Thermaltake is one of these companies that consistently surprises me in a positive way. Their products for some reason always appeal to me personally and whatever they send in for a review, it's just works, looks and feel great. Today's product is absolutely no different. In it's segment it's quite affordable, looking extraordinary and it's build quality is just splendid. Hello everyone and welcome to another Guru3D product review.
Today we are entering the mysterious world of the HTPC .. the Home Theater PC. A PC that has been built for the sole purpose of playing back music, movies and or media files, basically a multimedia center. And that is not an easy mission, as everybody has different goals, budgets and tasks for such a PC.
Now in the last year or two we have seen a decent success for Microsoft with the Media Center Edition software. In the stores you can find the most expensive models that easily top 2000 USD. And no matter how you look at it, inside every HTPC is fundamentally a PC. So why not build one yourself ? That's what we'll be doing today. Believe it or not .. we are building a budget HTPC. I have given myself a rather small budget and some goals that I want to accomplish with that HTPC. These are questions you need to ask yourself also when have the intention to build one. Go and write down: what it is your HTPC should be capable of ? What are you willing to spend on it ? And then match the components that can achieve your goals.
So in my case first off the HTPC must be fully compatible with all modern codecs. So I want it to playback DivX, XVID and WMV flawlessly, but I even want it to be able to playback HD material on an HD screen if needed.
Therefore we have to carefully select our hardware. Secondly, I want this HTPC to be silent. While watching a DVD I do not want to get annoyed by humming cooling fans. Thirdly .. this is an HTPC .. thus it should look nice. And that's most definitely where Thermaltake comes in. Fourth .. sound quality should be good. I want digital optical outputs for Multi-channels sound. Last but not least I have given myself a budget .. 750-1000 USD for a fully functional HTPC.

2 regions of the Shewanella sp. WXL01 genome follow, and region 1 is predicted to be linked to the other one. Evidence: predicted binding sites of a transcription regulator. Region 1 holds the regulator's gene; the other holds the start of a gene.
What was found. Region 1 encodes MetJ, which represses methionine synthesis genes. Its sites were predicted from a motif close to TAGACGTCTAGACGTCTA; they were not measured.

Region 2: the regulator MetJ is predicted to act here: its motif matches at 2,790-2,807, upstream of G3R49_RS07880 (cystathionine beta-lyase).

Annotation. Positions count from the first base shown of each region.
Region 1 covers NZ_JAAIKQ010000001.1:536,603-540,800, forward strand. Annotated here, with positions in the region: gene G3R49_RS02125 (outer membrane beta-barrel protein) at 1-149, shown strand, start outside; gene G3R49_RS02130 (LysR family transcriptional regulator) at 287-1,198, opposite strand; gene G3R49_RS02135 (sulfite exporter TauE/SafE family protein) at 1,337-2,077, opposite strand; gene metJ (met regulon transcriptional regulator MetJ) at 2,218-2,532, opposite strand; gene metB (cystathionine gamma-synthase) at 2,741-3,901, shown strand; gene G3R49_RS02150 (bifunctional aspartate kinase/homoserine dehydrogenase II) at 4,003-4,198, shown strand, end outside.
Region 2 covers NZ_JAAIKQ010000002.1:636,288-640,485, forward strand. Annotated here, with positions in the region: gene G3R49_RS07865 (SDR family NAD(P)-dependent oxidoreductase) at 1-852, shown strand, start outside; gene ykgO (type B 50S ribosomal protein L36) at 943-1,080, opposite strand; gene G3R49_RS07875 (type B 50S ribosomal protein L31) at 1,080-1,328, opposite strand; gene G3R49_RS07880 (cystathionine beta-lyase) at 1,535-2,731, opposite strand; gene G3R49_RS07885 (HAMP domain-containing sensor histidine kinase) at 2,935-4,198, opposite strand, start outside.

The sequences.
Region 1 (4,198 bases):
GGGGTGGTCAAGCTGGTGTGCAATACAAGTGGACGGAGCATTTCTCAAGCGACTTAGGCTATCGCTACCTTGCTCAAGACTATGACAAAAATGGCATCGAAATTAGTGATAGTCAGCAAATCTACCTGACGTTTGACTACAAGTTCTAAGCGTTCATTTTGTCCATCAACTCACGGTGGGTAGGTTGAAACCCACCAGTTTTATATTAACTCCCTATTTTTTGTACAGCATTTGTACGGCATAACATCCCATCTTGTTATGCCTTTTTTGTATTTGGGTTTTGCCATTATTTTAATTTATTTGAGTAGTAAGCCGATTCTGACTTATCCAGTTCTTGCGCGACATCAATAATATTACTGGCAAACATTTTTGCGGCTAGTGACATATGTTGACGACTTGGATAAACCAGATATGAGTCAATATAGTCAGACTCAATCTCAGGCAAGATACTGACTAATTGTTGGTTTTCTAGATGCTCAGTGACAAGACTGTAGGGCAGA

A small sidenote here: essentially this is a review about the Thermaltake Mozart. Look at the choices and building part of the HTPC as an additional bonus in this review.
Let's have a look at the next page, but not before I show you the end result:
Thermaltake Flare Board Thermaltake's take on a gaming keybpad results in the Flare Board, a 44-Key, USB plug & play, keypad with a comfortable layout tailored for games. It's easy to use, but it feels a little mushy and we wish the LED's lit more of the keypad and less of the desk.
ThermalTake Mozart With Media Lab Today we are entering the mysterious world of the HTPC .. the Home Theater PC. A PC that has been built for the sole purpose of playing back music, movies and or media files, basically a multimedia center. And that is not an easy mission, as everybody has different goals, budgets and tasks for such a PC. Essentially this is a review about the Thermaltake Mozart. Look at the choices and building part of the HTPC as an additional bonus in this review.
ThermalTake PurePower PST520W ATX PSU Thermaltake has taken moddable PSU's to the next level ... and in a very clever way, I must add. The PSU we will be testing today is a truly hefty SLI/Crossfire ready piece of gear. It carries the label "Pure Power P.S.T. Series" and this model comes with a 520 Watt rating.
Thermaltake Tai-Chi Super Tower Case Thermaltake recently released a new PC case. Targeted at the high-end and enthusiast consumer with a diminutive amount of money to spare, Thermaltake offers a new series of PC ATX/BTX ready casings. It's widely compatible with all mainboards and has a certain balanced feel to it. It's huge, it's heavy, it's impressive, it's beautiful and it's called the Tai Chi.